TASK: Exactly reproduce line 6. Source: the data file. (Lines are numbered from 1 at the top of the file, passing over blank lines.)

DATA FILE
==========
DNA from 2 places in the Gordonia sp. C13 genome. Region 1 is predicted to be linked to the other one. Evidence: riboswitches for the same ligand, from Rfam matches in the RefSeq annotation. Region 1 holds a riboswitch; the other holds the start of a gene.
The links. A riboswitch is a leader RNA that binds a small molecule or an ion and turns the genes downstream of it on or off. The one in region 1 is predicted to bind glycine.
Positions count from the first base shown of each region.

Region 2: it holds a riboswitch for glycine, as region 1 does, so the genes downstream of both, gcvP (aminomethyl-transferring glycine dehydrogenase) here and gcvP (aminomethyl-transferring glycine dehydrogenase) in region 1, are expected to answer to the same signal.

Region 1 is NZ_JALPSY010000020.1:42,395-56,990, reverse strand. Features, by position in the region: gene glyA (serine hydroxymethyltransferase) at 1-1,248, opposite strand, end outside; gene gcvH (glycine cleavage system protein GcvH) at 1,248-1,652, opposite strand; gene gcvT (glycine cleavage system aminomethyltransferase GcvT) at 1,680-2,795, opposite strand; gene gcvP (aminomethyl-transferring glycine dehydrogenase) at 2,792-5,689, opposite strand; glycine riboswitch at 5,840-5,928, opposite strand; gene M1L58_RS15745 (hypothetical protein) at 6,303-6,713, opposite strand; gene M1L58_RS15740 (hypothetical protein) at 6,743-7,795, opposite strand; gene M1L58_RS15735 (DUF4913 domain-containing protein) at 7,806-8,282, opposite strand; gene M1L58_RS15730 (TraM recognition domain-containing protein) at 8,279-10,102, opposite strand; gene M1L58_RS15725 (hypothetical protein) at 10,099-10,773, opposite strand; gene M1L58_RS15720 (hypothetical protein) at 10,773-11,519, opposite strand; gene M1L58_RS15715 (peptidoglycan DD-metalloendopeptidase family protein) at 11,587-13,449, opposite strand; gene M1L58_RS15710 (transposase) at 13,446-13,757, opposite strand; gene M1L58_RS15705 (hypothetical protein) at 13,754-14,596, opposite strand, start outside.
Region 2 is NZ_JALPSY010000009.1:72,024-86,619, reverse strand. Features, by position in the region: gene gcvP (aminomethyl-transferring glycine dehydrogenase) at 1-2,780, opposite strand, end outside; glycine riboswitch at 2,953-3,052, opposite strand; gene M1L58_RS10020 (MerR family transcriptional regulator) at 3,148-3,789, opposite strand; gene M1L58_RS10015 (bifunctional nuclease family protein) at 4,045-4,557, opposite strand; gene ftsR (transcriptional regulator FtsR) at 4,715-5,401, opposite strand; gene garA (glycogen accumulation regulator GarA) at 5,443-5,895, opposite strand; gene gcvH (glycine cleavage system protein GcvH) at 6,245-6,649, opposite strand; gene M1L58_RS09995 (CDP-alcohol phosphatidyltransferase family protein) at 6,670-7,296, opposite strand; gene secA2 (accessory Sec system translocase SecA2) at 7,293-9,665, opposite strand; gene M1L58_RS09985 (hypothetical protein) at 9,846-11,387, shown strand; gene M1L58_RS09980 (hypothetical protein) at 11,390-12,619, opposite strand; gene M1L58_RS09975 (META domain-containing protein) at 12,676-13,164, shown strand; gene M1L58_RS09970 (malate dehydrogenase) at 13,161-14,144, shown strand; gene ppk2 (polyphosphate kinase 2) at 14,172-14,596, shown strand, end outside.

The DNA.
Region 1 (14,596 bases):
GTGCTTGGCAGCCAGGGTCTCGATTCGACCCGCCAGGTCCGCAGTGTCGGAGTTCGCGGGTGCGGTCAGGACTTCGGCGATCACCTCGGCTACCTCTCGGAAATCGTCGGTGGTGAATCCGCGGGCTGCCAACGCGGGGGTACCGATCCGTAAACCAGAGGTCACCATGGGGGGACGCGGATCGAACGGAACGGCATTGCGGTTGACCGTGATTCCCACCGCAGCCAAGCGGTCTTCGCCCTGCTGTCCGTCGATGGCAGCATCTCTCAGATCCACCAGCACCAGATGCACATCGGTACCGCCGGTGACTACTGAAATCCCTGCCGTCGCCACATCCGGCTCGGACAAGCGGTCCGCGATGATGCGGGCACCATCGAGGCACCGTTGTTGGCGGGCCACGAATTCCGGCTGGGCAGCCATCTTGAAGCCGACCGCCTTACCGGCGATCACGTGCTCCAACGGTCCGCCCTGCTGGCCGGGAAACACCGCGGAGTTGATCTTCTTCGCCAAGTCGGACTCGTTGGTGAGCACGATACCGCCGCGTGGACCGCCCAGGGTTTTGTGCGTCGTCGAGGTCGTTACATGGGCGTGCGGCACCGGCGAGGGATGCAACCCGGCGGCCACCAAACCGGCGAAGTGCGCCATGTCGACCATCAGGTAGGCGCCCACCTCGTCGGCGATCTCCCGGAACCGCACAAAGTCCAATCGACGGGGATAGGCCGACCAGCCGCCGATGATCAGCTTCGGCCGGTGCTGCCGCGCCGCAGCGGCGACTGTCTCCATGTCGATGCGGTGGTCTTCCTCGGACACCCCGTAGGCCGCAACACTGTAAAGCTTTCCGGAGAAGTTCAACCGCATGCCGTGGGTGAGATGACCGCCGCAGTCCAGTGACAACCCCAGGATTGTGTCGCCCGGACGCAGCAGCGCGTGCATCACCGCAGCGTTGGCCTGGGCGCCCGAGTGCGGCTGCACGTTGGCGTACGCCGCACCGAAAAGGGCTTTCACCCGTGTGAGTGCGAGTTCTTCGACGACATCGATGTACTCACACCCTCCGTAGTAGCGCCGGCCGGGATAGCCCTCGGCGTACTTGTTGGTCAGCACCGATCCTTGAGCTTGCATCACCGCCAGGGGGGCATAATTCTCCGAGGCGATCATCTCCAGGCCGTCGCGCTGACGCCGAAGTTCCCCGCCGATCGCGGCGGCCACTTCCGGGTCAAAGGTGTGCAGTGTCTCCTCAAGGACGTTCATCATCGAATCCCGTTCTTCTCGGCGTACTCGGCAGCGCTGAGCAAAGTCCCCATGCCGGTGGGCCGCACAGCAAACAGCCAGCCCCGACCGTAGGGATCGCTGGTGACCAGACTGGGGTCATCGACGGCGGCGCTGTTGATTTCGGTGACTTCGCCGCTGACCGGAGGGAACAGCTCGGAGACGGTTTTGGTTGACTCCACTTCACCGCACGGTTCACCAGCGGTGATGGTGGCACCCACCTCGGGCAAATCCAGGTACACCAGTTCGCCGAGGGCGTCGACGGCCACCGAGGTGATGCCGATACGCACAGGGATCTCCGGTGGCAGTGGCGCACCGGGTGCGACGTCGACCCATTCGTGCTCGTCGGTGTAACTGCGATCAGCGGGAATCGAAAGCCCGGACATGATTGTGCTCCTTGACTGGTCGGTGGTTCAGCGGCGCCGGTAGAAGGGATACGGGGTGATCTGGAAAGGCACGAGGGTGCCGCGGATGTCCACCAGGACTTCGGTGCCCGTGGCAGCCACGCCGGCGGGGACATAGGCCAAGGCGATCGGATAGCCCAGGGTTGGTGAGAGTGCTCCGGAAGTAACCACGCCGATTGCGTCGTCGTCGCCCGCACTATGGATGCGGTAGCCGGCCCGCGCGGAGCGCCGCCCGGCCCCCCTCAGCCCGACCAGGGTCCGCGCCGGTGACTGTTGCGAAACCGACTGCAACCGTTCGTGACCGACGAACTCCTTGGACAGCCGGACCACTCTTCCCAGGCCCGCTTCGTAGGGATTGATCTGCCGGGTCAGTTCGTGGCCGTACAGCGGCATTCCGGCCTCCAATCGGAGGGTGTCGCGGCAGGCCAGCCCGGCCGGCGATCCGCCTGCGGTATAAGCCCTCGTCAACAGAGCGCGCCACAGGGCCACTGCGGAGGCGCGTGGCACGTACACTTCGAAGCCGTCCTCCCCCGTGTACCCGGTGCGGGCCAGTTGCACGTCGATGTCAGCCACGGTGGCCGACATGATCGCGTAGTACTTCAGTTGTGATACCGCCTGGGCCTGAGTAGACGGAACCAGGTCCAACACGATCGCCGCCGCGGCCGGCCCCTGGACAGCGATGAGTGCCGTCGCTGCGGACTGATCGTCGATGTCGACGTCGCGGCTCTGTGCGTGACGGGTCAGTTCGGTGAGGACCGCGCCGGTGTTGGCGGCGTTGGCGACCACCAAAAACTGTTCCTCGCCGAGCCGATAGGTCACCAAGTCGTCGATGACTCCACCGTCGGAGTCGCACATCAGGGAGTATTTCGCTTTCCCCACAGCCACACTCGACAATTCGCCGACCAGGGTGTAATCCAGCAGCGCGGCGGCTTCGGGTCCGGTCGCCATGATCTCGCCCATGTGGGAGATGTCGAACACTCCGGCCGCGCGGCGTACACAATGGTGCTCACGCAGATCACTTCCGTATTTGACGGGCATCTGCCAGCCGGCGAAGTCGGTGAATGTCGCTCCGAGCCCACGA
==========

Region 2 is NZ_JALPSY010000009.1:72,024-86,619, reverse strand. Features, by position in the region: gene gcvP (aminomethyl-transferring glycine dehydrogenase) at 1-2,780, opposite strand, end outside; glycine riboswitch at 2,953-3,052, opposite strand; gene M1L58_RS10020 (MerR family transcriptional regulator) at 3,148-3,789, opposite strand; gene M1L58_RS10015 (bifunctional nuclease family protein) at 4,045-4,557, opposite strand; gene ftsR (transcriptional regulator FtsR) at 4,715-5,401, opposite strand; gene garA (glycogen accumulation regulator GarA) at 5,443-5,895, opposite strand; gene gcvH (glycine cleavage system protein GcvH) at 6,245-6,649, opposite strand; gene M1L58_RS09995 (CDP-alcohol phosphatidyltransferase family protein) at 6,670-7,296, opposite strand; gene secA2 (accessory Sec system translocase SecA2) at 7,293-9,665, opposite strand; gene M1L58_RS09985 (hypothetical protein) at 9,846-11,387, shown strand; gene M1L58_RS09980 (hypothetical protein) at 11,390-12,619, opposite strand; gene M1L58_RS09975 (META domain-containing protein) at 12,676-13,164, shown strand; gene M1L58_RS09970 (malate dehydrogenase) at 13,161-14,144, shown strand; gene ppk2 (polyphosphate kinase 2) at 14,172-14,596, shown strand, end outside.